Metaphor

Metaphor is the most common of the "figures" of speech. It is a comparison that we use without the help of "like" or "as." For example, we may say, "Julie is a gem." We are comparing her to a precious stone.


There are four kinds of metaphor, varying in the intensity with which we wish our audience to recreate what we are trying to say.


First Level


Second Level


Third Level


Fourth Level


Think of the "levels" of metaphor as a kind of hierarchy of difficulty, the first level being the type we use most frequently in language.

1. A first level metaphor expresses both the literal and the figurative term. In the above example ("Julie is a gem") both elements are expressed as words:

Julie = gem

"Julie" is the literal term (you can see her), and "gem" is the figurative term.

Think of "Julie" as the "A" term and "gem" as the "B" term. Thus

A = B

This first type of metaphor is the easiest to recognize.


Return now to look at the three other levels of metaphor.

 

2. A second level metaphor expresses as a word only its literal term, not its figurative term. If we were to say,

"Here comes Jim clucking away"

we would be comparing Jim to a chicken even though we do not use the word "chicken" in our sentence.

"A" still = "B"

but only the A term expresses itself literally. Jim is Jim. But the B term implies a chicken without using the literal word "chicken."


Return now to look at the two other levels of metaphor.

 

3. A third level metaphor expresses as a word only its figurative term, not its literal term.. If we say,

"It falls in teardrops from the sky"

we would know that we are talking about rain even though we do not use the word "rain" in the sentence.

It (rain) = teardrops


Return now to look a one final level of metaphor.

 

4. A fourth level metaphor expresses as words neither its literal term nor its figurative term. If we say, "Here it comes chugging into its sty" we have very deep levels of language working here.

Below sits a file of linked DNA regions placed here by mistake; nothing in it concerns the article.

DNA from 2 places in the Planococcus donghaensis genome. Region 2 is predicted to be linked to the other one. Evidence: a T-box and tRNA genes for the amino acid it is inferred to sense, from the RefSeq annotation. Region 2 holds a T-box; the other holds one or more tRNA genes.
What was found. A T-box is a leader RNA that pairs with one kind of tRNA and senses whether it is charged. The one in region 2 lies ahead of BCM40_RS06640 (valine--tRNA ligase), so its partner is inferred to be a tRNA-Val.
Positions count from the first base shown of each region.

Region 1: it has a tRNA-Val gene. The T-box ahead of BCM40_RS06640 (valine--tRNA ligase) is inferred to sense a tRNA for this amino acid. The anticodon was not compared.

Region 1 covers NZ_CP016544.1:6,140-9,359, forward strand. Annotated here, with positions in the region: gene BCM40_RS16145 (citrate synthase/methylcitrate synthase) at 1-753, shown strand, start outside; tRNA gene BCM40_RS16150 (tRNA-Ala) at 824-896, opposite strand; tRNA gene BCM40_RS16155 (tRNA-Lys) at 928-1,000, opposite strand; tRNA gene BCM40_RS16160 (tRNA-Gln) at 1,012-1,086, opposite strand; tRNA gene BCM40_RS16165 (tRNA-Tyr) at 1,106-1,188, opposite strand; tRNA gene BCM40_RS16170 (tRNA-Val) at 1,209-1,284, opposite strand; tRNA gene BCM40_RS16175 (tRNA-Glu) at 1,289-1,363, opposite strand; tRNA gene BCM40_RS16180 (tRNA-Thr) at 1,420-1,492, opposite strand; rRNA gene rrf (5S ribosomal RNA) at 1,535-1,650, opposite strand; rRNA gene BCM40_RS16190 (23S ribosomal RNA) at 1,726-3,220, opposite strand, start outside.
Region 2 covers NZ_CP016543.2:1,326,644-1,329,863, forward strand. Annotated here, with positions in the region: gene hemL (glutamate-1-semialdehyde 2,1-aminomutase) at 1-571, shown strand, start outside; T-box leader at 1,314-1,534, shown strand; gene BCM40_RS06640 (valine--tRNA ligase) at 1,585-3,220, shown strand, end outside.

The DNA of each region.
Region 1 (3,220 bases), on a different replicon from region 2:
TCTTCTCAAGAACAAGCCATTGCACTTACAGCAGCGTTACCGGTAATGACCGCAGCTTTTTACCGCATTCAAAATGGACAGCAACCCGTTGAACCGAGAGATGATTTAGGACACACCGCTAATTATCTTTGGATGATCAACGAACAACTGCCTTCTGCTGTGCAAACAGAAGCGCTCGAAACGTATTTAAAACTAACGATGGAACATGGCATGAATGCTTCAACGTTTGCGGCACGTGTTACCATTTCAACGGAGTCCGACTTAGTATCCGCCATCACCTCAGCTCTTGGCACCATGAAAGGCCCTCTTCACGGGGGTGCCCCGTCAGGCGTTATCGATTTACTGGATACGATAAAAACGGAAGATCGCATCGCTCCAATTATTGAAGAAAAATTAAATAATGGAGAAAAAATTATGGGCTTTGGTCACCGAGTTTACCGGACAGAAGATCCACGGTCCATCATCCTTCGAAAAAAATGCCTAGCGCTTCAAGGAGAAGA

The word "chugging" implies a train, and the word "sty" implies a pig.

Thus

A = B

or

It (pig) = chugging (train)


When fourth level metaphors appear in poetry, they sometimes leave readers scratching their heads trying to figure out what the poet is talking about, but once readers are sensitized to such metaphors, they actually enjoy finding fourth level metaphors used in poetry. Emily Dickinson was fond of fourth level metaphors and used them in poems like "It sifts from leaden sieves."


Return to table above for levels of metaphor. Or


Now try your hand at recognizing levels of metaphor. Which of the four levels of metaphor is found in the following bold faced type?


Stefansson: a walrus of a man
whose walk is paced to sled dogs
on the offshore ice.

--from "Stefansson island" by Philip Booth)


Click here when you are ready to identify the level of metaphor.




Here is a more difficult level metaphor:

Inebriate of air am I,
And debauchee of dew,
Reeling, through endless summer days,
From inns of molten blue.

--from "I taste a liquor never brewed" by Emily Dickinson

Click here when you are ready to identify the level of metaphor.



The home of the poet John Keats in Hampstead, England.


Return now to look at other types of figurative language.


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